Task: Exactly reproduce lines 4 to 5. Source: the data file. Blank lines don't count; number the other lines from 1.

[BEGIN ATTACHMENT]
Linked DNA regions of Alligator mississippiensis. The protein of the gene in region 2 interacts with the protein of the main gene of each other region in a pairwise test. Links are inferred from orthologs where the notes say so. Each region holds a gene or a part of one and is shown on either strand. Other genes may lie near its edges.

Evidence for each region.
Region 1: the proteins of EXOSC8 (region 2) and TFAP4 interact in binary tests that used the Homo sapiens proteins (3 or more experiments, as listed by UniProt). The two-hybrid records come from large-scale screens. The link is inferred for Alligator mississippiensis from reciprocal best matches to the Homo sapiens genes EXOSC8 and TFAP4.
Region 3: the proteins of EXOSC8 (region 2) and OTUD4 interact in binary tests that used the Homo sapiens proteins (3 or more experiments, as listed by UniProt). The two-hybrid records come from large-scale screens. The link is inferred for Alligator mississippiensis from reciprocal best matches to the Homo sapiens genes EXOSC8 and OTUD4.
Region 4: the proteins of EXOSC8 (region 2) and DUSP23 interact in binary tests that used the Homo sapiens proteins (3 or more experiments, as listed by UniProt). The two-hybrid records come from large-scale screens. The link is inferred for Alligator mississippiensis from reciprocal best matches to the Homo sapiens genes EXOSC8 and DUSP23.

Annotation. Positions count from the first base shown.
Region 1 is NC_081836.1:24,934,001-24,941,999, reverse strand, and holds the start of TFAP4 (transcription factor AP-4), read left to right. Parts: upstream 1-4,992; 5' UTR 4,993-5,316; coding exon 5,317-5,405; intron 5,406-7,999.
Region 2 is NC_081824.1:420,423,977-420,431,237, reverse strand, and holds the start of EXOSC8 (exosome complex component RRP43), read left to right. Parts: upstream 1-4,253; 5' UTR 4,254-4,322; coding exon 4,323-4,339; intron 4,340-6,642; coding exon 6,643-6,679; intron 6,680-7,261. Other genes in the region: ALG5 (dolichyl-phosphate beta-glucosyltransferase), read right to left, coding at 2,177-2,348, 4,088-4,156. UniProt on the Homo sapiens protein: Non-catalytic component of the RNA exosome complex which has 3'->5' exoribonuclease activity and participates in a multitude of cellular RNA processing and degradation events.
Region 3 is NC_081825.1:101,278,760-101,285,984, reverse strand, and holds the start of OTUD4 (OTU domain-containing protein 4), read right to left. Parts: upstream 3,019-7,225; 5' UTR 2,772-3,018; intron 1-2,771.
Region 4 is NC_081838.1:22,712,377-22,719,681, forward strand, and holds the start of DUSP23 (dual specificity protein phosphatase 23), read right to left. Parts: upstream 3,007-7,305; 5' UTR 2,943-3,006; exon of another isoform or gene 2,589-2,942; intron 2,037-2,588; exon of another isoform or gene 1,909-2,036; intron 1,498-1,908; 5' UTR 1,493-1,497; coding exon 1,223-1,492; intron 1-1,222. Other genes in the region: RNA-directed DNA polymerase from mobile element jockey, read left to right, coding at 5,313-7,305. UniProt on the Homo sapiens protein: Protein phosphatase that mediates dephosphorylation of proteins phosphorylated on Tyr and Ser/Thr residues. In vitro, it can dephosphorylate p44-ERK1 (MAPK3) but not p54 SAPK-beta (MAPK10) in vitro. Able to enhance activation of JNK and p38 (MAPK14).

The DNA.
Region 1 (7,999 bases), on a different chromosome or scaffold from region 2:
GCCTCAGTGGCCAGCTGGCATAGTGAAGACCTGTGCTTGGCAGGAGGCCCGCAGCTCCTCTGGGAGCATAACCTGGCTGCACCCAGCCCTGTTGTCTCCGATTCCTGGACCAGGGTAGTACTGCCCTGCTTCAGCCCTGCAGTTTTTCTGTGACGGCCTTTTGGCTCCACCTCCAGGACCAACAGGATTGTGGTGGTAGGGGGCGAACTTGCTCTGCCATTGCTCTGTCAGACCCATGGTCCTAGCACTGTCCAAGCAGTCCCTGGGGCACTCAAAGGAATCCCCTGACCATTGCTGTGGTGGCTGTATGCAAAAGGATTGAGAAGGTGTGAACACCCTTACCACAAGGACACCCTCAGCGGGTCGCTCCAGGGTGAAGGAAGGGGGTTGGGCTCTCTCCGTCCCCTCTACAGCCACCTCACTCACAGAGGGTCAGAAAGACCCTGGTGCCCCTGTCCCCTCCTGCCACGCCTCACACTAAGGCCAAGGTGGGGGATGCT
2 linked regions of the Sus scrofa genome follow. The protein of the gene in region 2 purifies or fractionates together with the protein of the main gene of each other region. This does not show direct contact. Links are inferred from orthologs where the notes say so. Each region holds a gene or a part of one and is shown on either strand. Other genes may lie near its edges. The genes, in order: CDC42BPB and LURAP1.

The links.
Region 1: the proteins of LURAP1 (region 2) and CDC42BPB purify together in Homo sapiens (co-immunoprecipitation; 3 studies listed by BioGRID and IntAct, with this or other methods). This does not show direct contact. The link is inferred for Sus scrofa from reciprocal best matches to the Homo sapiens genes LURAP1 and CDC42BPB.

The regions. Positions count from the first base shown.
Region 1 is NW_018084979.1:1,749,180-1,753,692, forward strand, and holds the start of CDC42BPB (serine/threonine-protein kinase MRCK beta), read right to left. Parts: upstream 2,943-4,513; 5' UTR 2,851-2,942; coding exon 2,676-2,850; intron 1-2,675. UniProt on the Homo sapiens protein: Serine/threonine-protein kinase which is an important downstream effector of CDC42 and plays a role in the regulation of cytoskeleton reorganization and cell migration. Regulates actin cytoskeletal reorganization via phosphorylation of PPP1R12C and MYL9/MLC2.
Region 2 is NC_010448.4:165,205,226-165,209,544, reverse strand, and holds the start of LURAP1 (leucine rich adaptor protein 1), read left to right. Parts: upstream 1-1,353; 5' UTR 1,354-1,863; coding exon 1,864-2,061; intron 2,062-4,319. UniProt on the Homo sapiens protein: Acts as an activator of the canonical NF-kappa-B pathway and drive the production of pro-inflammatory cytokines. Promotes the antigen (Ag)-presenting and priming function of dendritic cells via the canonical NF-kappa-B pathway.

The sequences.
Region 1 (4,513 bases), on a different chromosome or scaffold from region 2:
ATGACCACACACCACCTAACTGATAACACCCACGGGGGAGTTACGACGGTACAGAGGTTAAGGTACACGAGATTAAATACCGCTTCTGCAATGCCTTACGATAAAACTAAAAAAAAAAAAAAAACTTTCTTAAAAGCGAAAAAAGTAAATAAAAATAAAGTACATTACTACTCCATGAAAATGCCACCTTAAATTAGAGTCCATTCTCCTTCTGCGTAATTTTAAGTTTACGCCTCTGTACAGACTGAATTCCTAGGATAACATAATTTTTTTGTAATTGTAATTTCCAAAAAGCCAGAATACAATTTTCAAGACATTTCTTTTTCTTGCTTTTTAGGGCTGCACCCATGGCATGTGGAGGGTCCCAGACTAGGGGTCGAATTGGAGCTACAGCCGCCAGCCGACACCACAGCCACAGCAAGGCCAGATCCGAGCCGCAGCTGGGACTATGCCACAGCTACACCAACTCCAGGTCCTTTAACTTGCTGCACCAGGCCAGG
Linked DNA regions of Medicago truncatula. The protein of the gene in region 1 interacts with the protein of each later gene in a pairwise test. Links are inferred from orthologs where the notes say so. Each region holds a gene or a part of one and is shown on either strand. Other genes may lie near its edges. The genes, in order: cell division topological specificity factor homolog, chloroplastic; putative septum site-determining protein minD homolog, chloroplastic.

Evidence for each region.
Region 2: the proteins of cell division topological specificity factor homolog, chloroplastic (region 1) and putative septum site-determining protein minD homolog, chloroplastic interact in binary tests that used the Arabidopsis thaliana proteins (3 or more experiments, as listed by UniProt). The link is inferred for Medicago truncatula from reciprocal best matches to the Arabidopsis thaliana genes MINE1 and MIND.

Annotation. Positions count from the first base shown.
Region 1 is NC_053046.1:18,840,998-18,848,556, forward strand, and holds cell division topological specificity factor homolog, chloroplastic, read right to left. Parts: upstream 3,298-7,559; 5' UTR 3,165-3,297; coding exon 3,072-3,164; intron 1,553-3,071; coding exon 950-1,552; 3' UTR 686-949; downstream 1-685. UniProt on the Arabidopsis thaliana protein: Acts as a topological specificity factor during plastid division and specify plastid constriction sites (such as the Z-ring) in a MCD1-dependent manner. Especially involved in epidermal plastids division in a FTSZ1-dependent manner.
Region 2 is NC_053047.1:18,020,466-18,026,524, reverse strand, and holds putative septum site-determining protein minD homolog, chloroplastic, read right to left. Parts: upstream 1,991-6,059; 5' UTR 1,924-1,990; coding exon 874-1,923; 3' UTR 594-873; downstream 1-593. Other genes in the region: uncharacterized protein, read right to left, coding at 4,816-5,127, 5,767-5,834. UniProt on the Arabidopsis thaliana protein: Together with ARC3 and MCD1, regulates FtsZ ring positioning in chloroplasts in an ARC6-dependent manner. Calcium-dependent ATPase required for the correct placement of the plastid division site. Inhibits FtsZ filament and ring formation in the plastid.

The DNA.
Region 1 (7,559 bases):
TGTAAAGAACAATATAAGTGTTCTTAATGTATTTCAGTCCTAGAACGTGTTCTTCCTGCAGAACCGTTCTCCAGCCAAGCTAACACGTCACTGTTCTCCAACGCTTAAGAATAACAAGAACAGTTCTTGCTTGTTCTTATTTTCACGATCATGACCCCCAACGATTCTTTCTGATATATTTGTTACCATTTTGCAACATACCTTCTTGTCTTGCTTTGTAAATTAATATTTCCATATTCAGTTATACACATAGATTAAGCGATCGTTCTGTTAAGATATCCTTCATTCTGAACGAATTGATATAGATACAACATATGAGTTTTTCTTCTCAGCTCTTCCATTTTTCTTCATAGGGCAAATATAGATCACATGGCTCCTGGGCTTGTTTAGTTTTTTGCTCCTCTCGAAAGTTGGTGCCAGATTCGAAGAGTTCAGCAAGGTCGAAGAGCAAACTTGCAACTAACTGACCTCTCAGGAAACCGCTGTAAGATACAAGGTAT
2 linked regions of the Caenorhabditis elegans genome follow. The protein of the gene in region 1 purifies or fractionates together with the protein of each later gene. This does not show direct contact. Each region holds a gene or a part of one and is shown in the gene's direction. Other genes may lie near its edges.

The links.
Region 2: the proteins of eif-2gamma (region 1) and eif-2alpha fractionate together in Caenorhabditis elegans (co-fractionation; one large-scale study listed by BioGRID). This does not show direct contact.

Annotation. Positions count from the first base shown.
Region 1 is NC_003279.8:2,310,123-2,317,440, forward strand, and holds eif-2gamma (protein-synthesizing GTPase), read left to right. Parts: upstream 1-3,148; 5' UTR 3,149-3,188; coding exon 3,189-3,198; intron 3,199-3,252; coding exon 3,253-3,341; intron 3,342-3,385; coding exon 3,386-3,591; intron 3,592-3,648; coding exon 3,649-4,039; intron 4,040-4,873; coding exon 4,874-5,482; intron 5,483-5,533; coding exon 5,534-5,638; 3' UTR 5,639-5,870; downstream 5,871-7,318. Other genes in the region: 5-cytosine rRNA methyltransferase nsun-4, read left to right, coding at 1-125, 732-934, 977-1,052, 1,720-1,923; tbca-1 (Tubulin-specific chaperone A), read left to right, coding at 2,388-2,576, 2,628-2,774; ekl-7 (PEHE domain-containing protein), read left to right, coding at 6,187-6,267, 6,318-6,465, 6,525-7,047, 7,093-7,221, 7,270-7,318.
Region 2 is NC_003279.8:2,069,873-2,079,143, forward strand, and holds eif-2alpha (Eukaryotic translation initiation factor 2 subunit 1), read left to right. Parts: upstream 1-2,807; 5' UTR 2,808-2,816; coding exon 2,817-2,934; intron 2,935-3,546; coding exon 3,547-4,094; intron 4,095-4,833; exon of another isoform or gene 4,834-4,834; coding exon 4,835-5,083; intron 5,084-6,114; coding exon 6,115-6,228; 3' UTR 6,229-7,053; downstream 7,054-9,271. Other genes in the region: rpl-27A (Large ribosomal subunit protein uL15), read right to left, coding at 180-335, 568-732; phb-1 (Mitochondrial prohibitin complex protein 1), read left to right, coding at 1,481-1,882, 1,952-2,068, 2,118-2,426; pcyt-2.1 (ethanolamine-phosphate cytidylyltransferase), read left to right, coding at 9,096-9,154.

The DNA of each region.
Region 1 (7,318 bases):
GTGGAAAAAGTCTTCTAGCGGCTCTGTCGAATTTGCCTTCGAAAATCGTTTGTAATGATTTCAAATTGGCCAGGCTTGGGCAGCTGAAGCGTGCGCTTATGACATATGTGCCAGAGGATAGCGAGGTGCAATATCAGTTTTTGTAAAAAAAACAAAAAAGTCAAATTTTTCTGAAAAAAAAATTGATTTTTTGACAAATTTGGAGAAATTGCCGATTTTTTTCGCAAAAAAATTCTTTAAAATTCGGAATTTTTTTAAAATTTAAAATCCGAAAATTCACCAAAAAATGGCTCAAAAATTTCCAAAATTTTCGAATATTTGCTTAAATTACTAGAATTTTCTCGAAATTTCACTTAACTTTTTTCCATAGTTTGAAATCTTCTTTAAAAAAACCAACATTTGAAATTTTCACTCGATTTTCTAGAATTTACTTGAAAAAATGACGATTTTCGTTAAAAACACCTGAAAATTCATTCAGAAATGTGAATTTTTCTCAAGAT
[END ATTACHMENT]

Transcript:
Region 3: the proteins of EXOSC8 (region 2) and OTUD4 interact in binary tests that used the Homo sapiens proteins (3 or more experiments, as listed by UniProt). The two-hybrid records come from large-scale screens. The link is inferred for Alligator mississippiensis from reciprocal best matches to the Homo sapiens genes EXOSC8 and OTUD4.
Region 4: the proteins of EXOSC8 (region 2) and DUSP23 interact in binary tests that used the Homo sapiens proteins (3 or more experiments, as listed by UniProt). The two-hybrid records come from large-scale screens. The link is inferred for Alligator mississippiensis from reciprocal best matches to the Homo sapiens genes EXOSC8 and DUSP23.